to stoichiometric assembly of proteins into macromolecular machines. Key to this mechanism is a
nuclear import adaptor, Syo1, that specifically
recruits the two functionally and topologically
linked r-proteins Rpl5 and Rpl11. It guarantees
that this cargo pair remains bound together from
the time of synthesis in the cytoplasm until delivery to the nascent 5S rRNA in the nucleus (see
Fig. 4E). In the broader sense, synchronous nuclear transport of topologically linked and/or functionally related cargo may represent a general
strategy to streamline downstream nuclear processes that depend on temporally or spatially controlled assembly steps.
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Acknowledgments: We thank A. Hendricks and C. Déforel
for technical assistance, J. Kopp and C. Siegmann from the
BZH Cluster of Excellence:CellNetworks crystallization platform,
J. Lechner and his team for mass spectrometry, T. Ruppert and
M. Mayer (Zentrum für Molekulare Biologie Heidelberg) for
access to the core facility for mass spectrometry for the HX-MS
experiments, J. Woolford for sharing published rpl5 mutant
plasmids, and L. Dimitrova (Hurt laboratory) for providing the
full-length ctKAP104 clone. Data collection was performed at
the European Synchrotron Radiation Facility, Grenoble. This
work was funded by the German Research Council (Hu363/9-4
to E.H. and SFB 638 to I.S.), the Swiss National Science
Foundation (PP00P3_123341 to D.K.), and the Japan Society
for the Promotion of Science (no. 21570195 and no.
21247032 to J.K. and Y. Y., respectively). I.S. and E.H. are
investigators of the Cluster of Excellence:CellNetworks, and
G.B. is a fellow of the Peter and Traudl Engelhorn Foundation.
D.K., G.B., I.S., and E.H. conceived the experiments. D.K., G.B.,
J.K., I.S., and E.H. analyzed the data. D.K., G.B., I.S., and E.H.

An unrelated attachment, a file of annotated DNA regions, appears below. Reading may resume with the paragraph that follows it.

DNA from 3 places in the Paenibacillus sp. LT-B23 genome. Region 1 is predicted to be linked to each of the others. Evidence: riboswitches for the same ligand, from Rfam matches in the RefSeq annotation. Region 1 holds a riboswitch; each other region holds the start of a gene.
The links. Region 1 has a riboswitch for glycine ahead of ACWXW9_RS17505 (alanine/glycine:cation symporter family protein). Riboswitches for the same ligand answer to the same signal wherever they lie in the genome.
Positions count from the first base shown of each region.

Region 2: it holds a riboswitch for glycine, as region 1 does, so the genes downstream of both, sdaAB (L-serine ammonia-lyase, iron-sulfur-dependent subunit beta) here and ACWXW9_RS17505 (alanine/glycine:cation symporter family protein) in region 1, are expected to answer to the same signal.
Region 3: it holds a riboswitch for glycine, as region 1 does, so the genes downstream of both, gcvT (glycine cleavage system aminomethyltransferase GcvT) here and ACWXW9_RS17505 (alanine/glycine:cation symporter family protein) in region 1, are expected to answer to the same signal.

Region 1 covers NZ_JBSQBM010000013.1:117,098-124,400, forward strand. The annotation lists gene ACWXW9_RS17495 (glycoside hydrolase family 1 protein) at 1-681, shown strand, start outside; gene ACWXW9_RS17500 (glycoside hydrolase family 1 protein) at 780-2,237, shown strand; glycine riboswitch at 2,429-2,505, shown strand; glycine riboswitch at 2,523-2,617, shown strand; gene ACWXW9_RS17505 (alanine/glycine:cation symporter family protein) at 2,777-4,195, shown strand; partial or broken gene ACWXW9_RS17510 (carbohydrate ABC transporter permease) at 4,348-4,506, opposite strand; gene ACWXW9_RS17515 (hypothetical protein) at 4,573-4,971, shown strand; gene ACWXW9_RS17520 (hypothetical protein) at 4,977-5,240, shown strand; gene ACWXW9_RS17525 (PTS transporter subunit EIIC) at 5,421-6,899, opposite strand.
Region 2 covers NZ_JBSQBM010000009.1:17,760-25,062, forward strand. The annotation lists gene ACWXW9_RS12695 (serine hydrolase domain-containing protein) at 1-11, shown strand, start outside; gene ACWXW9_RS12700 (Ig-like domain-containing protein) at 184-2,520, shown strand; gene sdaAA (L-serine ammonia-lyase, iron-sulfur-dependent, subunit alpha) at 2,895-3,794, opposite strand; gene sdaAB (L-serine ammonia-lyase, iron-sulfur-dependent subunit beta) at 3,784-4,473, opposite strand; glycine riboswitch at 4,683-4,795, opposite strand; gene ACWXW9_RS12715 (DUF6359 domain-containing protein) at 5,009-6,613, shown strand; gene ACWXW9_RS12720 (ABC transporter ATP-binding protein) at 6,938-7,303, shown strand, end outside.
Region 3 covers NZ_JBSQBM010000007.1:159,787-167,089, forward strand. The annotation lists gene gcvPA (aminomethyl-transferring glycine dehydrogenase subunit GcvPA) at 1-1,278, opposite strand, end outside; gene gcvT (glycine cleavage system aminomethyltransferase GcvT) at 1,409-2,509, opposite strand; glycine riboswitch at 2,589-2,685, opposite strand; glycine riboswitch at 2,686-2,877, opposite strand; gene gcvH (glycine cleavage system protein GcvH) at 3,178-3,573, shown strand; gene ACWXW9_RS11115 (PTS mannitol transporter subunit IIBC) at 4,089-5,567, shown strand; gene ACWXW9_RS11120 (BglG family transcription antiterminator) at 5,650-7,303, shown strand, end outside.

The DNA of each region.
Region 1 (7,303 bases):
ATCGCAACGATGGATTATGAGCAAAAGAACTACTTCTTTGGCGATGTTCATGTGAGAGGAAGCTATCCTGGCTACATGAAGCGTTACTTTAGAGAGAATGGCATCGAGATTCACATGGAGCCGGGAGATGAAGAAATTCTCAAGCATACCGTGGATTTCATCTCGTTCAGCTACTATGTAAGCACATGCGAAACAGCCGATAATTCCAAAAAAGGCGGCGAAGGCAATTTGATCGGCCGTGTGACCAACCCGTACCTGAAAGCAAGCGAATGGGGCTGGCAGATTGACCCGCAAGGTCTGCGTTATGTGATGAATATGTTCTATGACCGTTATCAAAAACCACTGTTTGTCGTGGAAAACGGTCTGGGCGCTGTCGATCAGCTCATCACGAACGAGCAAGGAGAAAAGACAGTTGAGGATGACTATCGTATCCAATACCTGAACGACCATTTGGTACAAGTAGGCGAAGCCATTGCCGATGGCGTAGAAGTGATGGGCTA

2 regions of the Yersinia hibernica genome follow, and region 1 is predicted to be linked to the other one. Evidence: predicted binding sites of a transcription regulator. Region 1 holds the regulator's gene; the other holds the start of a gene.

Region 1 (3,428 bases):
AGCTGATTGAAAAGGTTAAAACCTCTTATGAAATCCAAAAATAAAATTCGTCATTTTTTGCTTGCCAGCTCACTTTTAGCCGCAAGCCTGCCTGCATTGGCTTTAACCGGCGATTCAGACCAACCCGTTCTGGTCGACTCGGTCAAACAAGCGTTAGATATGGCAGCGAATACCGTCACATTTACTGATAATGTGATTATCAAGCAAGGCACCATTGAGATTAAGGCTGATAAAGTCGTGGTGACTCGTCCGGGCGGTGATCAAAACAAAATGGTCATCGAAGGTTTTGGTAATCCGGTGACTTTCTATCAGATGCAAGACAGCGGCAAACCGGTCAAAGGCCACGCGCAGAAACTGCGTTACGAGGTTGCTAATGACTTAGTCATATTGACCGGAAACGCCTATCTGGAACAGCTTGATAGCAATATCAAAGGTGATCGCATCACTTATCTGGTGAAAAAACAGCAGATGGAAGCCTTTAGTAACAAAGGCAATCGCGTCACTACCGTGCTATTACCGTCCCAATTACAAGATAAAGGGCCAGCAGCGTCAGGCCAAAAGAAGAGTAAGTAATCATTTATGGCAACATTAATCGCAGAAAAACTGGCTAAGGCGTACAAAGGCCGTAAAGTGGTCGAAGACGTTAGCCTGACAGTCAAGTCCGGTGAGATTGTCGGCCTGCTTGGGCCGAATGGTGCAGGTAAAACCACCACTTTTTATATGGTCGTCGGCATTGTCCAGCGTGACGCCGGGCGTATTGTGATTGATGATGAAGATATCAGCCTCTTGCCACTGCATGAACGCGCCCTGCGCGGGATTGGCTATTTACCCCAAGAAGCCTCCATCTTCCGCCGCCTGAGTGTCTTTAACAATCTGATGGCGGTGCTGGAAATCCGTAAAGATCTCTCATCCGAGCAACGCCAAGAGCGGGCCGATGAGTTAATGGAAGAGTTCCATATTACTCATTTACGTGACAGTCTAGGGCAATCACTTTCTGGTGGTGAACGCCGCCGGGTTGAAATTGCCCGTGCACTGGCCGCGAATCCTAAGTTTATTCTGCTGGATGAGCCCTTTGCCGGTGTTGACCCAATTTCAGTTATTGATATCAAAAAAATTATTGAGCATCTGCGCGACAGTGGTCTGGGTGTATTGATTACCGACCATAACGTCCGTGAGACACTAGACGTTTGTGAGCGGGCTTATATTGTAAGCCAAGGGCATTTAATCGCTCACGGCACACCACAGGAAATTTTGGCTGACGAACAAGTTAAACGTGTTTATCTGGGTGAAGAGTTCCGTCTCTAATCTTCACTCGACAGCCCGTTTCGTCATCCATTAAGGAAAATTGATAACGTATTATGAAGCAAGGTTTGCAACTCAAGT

wrote the paper. D.K. and D.S. constructed yeast strains and
carried out all yeast genetic experiments. D.K., G.B., and S.A.
constructed plasmids. D.K. carried out tandem-affinity
purifications of yeast proteins. G.B. and D.K. performed
binding assays. G.B. determined crystal structures. G.S. carried
out the HX-MS experiments. D.P. and D.S. performed
fluorescence microscopy of live yeast cells. B.B. performed
in vitro FG-repeat binding assays. Y.O. performed in vitro import
assays with permeabilized HeLa cells under the supervision of
J.K. in the laboratory of Y. Y. J.K. measured binding constants
by BIAcore. D.K. and G.B. contributed equally to this study.
All authors commented on the manuscript. Atomic coordinates
and structure factors for the reported crystal structures have
been deposited with the Protein Data Bank (PDB) under accession
codes 4GMNO (ctSyo1) and 4GMN (ctSyo1/ctL5-N). The authors
declare no competing financial interests. Correspondence and
requests for materials should be addressed to D.K. (dieter.
email@example.com), I.S. ( firstname.lastname@example.org),
or E.H. ( email@example.com).
4 July 2012; accepted 6 September 2012
Materials and Methods
Figs. S1 to S12
Tables S1 to S5
Gene Loops Enhance
Sue Mei Tan-Wong,1* Judith B. Zaugg,2* Jurgi Camblong,1* Zhenyu Xu,3
David W. Zhang,4 Hannah E. Mischo,1 Aseem Z. Ansari,4 Nicholas M. Luscombe,2,5,6